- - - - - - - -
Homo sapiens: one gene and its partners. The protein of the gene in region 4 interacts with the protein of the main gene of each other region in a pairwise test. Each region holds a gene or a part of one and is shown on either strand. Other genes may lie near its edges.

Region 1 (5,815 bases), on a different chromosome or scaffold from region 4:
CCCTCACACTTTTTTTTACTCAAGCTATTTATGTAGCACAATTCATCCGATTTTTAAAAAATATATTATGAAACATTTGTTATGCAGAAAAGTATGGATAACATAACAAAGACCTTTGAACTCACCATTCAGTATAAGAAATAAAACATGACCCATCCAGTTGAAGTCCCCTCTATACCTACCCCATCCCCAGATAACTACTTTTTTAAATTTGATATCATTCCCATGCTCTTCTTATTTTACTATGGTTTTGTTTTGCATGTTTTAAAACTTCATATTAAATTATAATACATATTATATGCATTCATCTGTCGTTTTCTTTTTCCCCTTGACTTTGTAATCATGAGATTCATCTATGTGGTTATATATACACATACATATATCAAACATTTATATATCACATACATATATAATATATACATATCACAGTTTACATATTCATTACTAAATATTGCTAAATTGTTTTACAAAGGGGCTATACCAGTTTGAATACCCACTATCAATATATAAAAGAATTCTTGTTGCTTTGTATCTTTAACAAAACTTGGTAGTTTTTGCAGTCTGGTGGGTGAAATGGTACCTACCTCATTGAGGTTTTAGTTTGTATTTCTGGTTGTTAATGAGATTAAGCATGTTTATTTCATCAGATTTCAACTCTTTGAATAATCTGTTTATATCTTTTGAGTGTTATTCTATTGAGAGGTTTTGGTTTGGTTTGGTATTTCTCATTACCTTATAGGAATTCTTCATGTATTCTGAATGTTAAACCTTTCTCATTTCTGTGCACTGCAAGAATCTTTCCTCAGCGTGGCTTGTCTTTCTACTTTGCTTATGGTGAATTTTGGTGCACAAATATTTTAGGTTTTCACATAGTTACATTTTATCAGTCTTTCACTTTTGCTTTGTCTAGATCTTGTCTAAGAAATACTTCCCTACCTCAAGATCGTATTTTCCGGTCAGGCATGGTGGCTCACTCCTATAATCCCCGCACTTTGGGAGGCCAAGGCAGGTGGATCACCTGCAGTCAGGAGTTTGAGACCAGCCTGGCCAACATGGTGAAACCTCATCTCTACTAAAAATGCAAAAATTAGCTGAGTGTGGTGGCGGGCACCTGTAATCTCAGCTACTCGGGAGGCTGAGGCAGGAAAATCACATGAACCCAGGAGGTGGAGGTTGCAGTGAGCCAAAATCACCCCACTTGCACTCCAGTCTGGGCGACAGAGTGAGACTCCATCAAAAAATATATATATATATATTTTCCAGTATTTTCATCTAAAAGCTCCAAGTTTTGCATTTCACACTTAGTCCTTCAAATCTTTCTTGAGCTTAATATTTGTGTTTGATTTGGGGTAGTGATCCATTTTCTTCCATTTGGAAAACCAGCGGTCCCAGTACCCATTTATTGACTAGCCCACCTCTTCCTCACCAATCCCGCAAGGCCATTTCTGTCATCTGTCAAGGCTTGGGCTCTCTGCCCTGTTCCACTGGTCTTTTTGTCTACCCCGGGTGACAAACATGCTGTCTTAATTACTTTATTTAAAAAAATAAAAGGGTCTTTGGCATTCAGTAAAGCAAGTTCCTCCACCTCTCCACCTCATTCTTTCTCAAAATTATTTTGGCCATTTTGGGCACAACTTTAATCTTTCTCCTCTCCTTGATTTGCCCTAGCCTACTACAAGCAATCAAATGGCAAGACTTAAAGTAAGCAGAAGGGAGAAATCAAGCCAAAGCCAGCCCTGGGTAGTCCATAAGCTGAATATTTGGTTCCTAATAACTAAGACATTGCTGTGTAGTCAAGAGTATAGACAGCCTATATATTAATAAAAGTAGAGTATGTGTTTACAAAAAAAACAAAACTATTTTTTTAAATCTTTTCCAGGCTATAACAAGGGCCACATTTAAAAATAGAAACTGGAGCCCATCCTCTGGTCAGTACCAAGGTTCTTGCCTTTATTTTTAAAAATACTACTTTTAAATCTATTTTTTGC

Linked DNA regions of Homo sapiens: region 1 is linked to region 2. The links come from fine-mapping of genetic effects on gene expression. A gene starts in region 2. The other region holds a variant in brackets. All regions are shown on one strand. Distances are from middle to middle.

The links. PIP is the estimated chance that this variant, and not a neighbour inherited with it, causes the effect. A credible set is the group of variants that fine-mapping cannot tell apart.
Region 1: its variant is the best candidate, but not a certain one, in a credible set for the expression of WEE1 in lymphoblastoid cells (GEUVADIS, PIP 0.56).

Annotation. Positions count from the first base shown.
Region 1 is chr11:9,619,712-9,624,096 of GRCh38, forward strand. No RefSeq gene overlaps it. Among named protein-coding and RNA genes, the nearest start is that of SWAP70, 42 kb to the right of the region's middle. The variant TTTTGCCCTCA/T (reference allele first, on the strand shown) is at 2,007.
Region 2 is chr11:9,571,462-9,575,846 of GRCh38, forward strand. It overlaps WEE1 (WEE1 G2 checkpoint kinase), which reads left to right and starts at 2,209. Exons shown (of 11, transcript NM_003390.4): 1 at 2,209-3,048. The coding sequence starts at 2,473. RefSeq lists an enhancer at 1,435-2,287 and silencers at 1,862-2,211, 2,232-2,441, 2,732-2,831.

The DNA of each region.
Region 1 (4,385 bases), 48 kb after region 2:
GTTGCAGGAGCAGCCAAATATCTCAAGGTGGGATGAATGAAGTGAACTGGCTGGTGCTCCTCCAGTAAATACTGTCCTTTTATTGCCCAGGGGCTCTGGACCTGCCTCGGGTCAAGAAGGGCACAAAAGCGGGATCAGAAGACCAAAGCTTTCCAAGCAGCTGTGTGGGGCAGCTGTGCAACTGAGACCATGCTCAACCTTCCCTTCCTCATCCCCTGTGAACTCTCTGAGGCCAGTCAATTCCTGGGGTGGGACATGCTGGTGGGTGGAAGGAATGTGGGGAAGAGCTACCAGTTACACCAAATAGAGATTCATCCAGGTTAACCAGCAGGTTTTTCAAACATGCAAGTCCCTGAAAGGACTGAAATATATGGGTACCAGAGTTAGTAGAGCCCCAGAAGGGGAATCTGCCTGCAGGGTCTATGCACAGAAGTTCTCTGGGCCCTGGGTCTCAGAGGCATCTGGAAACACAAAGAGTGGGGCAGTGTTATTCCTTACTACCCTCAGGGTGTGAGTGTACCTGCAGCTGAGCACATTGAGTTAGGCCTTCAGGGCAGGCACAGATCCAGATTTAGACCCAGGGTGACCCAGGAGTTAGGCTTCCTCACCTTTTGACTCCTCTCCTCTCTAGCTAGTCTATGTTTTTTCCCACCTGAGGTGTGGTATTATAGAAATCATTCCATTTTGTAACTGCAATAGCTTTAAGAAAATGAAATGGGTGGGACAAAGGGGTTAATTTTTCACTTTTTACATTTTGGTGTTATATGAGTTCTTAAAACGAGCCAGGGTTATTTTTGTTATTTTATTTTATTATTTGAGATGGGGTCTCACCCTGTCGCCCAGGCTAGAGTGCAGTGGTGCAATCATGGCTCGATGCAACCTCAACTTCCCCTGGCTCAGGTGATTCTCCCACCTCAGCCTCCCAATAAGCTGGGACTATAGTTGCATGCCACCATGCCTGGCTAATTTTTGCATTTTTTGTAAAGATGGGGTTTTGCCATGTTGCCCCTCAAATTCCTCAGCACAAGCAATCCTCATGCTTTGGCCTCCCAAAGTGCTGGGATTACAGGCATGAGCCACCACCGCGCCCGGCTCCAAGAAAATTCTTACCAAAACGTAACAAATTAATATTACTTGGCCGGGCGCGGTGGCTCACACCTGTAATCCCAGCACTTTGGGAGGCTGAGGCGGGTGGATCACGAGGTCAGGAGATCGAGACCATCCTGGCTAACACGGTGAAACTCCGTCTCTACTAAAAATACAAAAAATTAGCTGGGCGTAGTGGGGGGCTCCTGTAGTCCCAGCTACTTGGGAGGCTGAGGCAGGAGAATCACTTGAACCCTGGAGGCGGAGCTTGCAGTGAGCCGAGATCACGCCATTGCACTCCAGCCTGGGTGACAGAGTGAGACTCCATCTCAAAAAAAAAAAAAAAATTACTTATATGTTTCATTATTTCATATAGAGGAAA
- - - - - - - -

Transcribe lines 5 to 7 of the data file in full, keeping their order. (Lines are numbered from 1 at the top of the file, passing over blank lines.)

The links. PIP is the estimated chance that this variant, and not a neighbour inherited with it, causes the effect. A credible set is the group of variants that fine-mapping cannot tell apart.
Region 1: its variant is the best candidate, but not a certain one, in a credible set for the expression of WEE1 in lymphoblastoid cells (GEUVADIS, PIP 0.56).

Annotation. Positions count from the first base shown.